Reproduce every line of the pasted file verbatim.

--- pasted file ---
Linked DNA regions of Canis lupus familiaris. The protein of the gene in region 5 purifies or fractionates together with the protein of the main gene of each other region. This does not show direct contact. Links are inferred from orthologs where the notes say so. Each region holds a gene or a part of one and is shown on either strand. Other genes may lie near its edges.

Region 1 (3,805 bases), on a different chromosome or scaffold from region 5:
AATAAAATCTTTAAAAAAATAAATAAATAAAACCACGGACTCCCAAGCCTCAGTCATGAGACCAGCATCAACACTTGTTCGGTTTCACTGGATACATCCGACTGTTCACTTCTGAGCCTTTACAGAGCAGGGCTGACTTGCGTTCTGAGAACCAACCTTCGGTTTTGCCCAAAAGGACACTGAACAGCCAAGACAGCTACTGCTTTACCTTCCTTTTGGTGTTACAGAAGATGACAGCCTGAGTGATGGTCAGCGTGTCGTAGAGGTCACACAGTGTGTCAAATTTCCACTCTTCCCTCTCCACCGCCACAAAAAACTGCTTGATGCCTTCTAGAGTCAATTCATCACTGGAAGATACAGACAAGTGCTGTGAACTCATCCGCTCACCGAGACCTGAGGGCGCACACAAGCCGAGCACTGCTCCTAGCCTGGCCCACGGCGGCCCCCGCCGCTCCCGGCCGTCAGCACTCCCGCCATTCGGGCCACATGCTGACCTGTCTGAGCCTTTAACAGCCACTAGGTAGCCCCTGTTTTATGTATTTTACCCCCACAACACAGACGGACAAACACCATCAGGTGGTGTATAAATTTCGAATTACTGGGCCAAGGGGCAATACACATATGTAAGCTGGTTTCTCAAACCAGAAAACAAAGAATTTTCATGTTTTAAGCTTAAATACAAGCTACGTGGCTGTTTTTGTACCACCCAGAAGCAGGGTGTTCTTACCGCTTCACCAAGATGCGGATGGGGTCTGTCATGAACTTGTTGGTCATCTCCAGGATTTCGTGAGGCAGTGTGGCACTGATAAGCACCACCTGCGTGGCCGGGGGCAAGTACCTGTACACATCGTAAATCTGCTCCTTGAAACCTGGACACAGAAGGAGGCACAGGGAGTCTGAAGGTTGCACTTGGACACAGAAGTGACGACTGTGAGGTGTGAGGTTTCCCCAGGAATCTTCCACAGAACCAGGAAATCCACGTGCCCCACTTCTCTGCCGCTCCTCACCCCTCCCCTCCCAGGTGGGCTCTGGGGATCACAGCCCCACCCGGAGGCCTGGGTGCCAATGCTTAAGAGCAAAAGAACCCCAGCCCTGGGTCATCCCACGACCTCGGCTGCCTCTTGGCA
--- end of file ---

Linked DNA regions of Canis lupus familiaris. The protein of the gene in region 5 purifies or fractionates together with the protein of the main gene of each other region. This does not show direct contact. Links are inferred from orthologs where the notes say so. Each region holds a gene or a part of one and is shown on either strand. Other genes may lie near its edges.

Region 1 (3,805 bases), on a different chromosome or scaffold from region 5:
AATAAAATCTTTAAAAAAATAAATAAATAAAACCACGGACTCCCAAGCCTCAGTCATGAGACCAGCATCAACACTTGTTCGGTTTCACTGGATACATCCGACTGTTCACTTCTGAGCCTTTACAGAGCAGGGCTGACTTGCGTTCTGAGAACCAACCTTCGGTTTTGCCCAAAAGGACACTGAACAGCCAAGACAGCTACTGCTTTACCTTCCTTTTGGTGTTACAGAAGATGACAGCCTGAGTGATGGTCAGCGTGTCGTAGAGGTCACACAGTGTGTCAAATTTCCACTCTTCCCTCTCCACCGCCACAAAAAACTGCTTGATGCCTTCTAGAGTCAATTCATCACTGGAAGATACAGACAAGTGCTGTGAACTCATCCGCTCACCGAGACCTGAGGGCGCACACAAGCCGAGCACTGCTCCTAGCCTGGCCCACGGCGGCCCCCGCCGCTCCCGGCCGTCAGCACTCCCGCCATTCGGGCCACATGCTGACCTGTCTGAGCCTTTAACAGCCACTAGGTAGCCCCTGTTTTATGTATTTTACCCCCACAACACAGACGGACAAACACCATCAGGTGGTGTATAAATTTCGAATTACTGGGCCAAGGGGCAATACACATATGTAAGCTGGTTTCTCAAACCAGAAAACAAAGAATTTTCATGTTTTAAGCTTAAATACAAGCTACGTGGCTGTTTTTGTACCACCCAGAAGCAGGGTGTTCTTACCGCTTCACCAAGATGCGGATGGGGTCTGTCATGAACTTGTTGGTCATCTCCAGGATTTCGTGAGGCAGTGTGGCACTGATAAGCACCACCTGCGTGGCCGGGGGCAAGTACCTGTACACATCGTAAATCTGCTCCTTGAAACCTGGACACAGAAGGAGGCACAGGGAGTCTGAAGGTTGCACTTGGACACAGAAGTGACGACTGTGAGGTGTGAGGTTTCCCCAGGAATCTTCCACAGAACCAGGAAATCCACGTGCCCCACTTCTCTGCCGCTCCTCACCCCTCCCCTCCCAGGTGGGCTCTGGGGATCACAGCCCCACCCGGAGGCCTGGGTGCCAATGCTTAAGAGCAAAAGAACCCCAGCCCTGGGTCATCCCACGACCTCGGCTGCCTCTTGGCA